Tuesday 3 April 2012
Only one third of workers with a high prevalence mental health problem (including substance abuse) seek help and each of these workers costs employers a significant amount per annum. The Help Seeking Program is changing this and is showing signs of preventing psychological injury in the workplace along the way.
As reported on ABC Radio 891, when conducted for 125 GM Holden employees in partnership with the Adelaide Northern Division of General Practice, The Help Seeking Program was evaluated and achieved the following results:
- A near doubling of help seeking (36% to 68%) for mental health problems from informal sources such as friends, family, supervisors and self help materials.
- Substantial increases in intention to seek help from health professionals (as measured by the World Health Organisation Help Seeking Intention Questionnaire).
- A measurable reduction in stigma towards mental health problems.
- Improved ability to identify mental health problems including their daily symptoms and early warning signs together with improved ability to identify and select effective treatments.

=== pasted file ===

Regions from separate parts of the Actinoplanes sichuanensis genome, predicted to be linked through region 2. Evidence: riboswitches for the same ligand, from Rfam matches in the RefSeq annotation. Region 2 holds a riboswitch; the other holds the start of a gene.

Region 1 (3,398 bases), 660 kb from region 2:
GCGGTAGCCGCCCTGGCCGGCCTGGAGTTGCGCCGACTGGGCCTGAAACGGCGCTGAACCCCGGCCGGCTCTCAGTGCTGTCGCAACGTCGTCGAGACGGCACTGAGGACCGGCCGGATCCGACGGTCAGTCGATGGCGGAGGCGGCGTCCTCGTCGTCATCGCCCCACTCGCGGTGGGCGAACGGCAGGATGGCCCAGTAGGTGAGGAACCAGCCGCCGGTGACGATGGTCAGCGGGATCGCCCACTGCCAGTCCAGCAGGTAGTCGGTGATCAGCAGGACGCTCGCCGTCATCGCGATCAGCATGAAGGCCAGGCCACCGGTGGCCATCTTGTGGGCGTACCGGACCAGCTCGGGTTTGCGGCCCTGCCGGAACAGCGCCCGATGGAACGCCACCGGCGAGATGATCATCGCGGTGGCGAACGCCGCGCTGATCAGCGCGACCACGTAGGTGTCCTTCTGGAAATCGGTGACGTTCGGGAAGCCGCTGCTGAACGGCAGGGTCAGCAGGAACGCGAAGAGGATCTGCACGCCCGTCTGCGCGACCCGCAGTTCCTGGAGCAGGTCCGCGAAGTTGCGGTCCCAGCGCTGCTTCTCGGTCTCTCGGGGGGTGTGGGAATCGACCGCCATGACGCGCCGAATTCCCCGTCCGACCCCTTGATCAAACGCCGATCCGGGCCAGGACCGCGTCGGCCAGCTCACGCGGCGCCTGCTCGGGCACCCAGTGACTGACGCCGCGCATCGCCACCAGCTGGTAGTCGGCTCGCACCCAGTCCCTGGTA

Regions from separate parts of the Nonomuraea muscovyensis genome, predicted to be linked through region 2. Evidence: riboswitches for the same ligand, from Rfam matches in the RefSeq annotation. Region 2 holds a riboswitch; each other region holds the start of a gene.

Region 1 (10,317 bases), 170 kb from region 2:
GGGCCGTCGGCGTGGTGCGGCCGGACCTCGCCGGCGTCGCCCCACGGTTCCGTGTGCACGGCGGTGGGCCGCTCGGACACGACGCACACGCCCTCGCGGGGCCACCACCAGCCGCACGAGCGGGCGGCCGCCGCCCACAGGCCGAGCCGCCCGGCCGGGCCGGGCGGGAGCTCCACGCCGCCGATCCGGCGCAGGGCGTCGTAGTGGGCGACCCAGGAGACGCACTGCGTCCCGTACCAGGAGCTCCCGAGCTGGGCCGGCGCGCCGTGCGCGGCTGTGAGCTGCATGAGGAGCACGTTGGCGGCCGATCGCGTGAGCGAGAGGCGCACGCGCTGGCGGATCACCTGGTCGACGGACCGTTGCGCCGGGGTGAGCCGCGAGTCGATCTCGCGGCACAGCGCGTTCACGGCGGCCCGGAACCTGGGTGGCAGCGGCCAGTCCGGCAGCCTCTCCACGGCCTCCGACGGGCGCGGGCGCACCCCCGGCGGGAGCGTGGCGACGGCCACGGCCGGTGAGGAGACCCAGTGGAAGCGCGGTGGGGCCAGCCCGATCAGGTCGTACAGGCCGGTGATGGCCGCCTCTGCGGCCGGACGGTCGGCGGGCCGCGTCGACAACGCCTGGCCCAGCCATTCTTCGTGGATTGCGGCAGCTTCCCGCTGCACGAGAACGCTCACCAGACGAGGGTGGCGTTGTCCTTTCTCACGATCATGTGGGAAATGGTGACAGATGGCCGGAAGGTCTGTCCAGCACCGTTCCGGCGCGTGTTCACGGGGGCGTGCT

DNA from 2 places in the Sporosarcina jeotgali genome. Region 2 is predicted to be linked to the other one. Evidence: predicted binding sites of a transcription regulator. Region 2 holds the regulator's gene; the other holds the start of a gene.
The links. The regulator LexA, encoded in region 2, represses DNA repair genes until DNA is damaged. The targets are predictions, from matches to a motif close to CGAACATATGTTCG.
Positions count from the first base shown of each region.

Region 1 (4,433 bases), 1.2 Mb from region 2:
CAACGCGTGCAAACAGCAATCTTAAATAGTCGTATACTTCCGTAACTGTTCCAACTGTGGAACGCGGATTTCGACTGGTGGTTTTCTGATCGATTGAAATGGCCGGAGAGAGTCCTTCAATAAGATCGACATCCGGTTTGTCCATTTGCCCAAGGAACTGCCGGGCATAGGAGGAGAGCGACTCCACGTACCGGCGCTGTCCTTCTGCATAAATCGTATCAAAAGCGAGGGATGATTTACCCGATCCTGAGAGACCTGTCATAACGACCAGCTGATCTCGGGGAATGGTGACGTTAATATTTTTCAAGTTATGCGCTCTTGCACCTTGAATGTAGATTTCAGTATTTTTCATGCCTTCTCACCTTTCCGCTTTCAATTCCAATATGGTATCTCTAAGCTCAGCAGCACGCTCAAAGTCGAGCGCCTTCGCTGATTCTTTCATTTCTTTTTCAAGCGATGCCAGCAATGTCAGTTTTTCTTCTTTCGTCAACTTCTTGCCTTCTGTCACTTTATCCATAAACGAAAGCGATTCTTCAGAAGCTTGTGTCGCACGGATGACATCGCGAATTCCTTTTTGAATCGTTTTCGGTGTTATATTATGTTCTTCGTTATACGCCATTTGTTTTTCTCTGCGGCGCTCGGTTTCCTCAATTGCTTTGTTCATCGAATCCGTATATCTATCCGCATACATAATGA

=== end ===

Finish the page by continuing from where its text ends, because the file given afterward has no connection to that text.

The overarching objective of the program is to increase help seeking intentions and behaviours for mental health problems by addressing the known barriers to help seeking. A range of evaluations demonstrate the program consistently achieves its stated objectives. Additionally, the impact of the program appears to be participants realising their early warning signs and that it is up to them to take action as well as gaining knowledge of how to commence this process. The earlier workers seek help the sooner they begin to develop their ‘tool box’ of coping strategies that increase resilience, positive mental health and other protective factors known to buffer people from psychological distress and injury.
The Help Seeking Program is available as an employee wellbeing program. Full details are available on the website www.helpseeking.com.au.